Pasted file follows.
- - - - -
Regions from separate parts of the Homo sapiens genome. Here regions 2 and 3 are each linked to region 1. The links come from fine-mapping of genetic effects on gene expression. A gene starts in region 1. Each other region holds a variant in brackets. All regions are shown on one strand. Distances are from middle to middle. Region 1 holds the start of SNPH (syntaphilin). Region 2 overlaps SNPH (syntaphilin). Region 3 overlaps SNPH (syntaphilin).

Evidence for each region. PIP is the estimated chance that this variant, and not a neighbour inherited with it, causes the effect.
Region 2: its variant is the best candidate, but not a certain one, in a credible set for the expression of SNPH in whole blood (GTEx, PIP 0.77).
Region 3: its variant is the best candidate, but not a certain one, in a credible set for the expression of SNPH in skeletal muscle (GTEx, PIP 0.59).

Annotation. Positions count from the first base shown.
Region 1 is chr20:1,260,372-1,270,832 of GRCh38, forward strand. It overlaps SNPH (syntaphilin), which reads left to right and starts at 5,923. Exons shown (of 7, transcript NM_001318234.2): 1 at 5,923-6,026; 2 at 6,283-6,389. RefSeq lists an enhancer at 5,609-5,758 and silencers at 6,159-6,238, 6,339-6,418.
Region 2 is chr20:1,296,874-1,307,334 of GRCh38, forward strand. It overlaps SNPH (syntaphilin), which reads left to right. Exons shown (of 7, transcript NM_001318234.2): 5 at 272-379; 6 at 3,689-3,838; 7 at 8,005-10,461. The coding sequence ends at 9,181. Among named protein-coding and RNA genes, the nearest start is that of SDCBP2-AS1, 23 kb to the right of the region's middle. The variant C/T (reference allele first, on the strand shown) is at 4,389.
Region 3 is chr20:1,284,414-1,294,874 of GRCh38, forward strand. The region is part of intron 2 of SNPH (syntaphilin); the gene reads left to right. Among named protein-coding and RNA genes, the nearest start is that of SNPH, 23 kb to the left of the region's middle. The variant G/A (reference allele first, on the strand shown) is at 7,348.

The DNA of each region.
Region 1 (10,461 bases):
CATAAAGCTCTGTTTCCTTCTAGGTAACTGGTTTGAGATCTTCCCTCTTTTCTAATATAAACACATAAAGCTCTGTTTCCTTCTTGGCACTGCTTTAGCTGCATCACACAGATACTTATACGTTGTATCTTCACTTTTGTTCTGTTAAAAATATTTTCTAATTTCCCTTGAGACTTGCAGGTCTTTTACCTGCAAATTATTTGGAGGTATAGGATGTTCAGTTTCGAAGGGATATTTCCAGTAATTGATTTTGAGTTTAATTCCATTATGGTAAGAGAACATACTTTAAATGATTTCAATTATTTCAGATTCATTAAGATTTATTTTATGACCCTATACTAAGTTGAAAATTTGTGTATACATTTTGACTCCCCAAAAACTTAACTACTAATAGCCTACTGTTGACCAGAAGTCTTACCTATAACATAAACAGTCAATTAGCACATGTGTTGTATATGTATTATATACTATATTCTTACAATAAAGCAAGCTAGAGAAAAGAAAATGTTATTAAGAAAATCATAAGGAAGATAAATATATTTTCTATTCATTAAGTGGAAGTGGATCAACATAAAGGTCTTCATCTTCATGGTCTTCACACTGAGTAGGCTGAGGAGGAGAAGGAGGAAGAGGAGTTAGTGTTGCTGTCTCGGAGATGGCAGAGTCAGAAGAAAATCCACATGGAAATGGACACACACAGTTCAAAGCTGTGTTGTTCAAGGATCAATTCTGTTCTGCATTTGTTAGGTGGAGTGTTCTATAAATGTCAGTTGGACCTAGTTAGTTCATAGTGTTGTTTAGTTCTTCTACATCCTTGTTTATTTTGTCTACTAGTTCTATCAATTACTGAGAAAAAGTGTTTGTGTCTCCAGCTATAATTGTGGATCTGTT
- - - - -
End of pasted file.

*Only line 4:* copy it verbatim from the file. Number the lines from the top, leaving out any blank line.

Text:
Region 3: its variant is the best candidate, but not a certain one, in a credible set for the expression of SNPH in skeletal muscle (GTEx, PIP 0.59).